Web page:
Tag Archives: Templates

Design Tutorial – How to write a feature brief

The simple truth of game development is that a finished game will never be all that you imagine it to be. Even the best managed game development processes result in a game that represents 5 to 10 percent of the initial ambition. Ideas are cheap, implementation is expensive and at a certain point games must be shipped. For instance, even if my team’s current game Enhanced Wars is a runaway success and we continuously improve it for the 3 years after launching, it will never be all that we want it to be.

Once upon a time, when I set out to design a game I would start by writing a lengthy document detailing every aspect of the game. Eventually I learned that these documents are largely a waste of effort. No one else would ever read a 75 to 100 page document and most of the initial concepts get changed dramatically in implementation. Nowadays when working on a game, I prescribe a method of managing the design process for all these features that is lightweight and flexible.
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Balancing your game with tuning reports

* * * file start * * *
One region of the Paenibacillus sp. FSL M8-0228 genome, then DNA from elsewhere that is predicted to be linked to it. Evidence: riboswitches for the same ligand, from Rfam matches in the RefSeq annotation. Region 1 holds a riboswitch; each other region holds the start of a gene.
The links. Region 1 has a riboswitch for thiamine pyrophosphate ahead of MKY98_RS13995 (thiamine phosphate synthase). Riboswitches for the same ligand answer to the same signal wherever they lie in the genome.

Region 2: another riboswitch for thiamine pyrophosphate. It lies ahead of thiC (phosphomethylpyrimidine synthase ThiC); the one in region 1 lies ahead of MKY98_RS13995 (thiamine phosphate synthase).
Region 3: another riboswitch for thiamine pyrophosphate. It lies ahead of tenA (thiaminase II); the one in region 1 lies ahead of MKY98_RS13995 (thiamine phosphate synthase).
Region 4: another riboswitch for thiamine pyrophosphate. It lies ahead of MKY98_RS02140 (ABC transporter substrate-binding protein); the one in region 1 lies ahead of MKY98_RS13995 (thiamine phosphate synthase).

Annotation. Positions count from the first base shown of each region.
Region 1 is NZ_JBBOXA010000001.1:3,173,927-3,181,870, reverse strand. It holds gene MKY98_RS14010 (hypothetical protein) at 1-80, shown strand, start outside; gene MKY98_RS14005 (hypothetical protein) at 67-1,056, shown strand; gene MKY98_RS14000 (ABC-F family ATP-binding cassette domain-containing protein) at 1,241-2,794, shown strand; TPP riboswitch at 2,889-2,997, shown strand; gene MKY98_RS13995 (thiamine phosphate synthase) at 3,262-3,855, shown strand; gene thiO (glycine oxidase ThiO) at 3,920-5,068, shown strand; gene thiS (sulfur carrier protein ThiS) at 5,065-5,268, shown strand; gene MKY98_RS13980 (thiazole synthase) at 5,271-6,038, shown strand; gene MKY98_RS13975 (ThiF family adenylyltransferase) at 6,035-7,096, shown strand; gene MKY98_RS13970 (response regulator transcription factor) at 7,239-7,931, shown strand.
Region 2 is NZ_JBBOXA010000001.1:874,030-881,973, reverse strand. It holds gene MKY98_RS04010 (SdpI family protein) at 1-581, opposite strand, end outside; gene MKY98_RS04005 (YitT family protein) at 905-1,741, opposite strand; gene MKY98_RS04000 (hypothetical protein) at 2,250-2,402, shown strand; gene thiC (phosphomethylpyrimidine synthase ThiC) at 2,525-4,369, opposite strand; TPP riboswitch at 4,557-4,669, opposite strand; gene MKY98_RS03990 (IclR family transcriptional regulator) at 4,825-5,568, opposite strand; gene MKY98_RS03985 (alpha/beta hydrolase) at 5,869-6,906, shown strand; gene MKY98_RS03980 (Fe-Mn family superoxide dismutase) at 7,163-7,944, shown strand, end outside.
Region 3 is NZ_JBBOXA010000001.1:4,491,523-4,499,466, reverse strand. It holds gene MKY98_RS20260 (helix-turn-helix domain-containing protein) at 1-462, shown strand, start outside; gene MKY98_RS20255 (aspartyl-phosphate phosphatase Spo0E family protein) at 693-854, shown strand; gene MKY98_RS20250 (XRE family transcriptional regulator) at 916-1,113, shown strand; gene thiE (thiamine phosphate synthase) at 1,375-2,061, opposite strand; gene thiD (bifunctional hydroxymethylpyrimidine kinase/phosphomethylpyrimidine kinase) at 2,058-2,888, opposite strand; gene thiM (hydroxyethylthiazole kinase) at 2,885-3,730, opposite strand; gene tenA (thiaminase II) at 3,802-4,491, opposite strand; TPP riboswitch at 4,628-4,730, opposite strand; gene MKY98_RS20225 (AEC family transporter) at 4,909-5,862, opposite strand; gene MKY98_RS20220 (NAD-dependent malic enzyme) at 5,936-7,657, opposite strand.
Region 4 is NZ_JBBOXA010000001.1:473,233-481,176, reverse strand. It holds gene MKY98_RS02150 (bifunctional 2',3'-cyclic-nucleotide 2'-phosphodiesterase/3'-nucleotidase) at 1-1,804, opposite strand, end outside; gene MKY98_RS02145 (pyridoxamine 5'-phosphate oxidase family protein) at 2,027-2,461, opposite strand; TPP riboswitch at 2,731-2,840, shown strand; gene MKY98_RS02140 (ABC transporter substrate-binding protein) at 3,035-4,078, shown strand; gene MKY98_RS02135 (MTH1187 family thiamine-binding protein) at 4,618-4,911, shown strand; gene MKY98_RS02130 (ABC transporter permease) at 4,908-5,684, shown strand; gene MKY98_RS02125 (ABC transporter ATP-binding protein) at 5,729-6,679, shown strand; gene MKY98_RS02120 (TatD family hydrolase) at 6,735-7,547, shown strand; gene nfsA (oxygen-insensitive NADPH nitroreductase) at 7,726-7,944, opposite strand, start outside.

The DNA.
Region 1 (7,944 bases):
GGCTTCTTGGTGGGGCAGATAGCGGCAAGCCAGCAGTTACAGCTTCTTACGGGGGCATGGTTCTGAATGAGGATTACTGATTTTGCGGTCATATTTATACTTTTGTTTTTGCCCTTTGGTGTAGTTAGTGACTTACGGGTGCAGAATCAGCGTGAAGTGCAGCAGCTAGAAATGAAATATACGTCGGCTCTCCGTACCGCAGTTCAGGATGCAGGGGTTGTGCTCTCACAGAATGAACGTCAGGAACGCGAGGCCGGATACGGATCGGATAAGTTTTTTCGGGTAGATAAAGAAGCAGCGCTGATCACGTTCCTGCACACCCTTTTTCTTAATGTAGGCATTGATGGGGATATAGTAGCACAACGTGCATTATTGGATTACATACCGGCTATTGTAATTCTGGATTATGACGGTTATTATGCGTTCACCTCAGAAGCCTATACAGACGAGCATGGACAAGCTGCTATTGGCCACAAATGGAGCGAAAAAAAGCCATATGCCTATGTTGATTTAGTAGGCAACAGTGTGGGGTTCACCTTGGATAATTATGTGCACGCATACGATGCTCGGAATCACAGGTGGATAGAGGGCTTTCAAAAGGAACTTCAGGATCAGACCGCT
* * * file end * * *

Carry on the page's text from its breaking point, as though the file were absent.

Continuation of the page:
To call the Quarter Spiral team process centric would be a bit of an understatement. Two of the three team members have served as producers of software development teams. We love scrum methodology and have been doing weekly sprints with point tracking and post mortems since the first week of our existence. As our tiny team is spread out across two continents, rooting ourselves in process has been essential to maintaining development momentum and creating trust that each team member is pulling his weight.

This devotion to process can be extended to game design and, in this instance, tuning and balance. By nature, game balance is subjective. What feels “just right” for one team member or especially devoted forum goer may be frustratingly overpowered for another. I believe it is impossible to ever get tuning perfect; it can only ever be good enough and with enough feedback, continuously improved.
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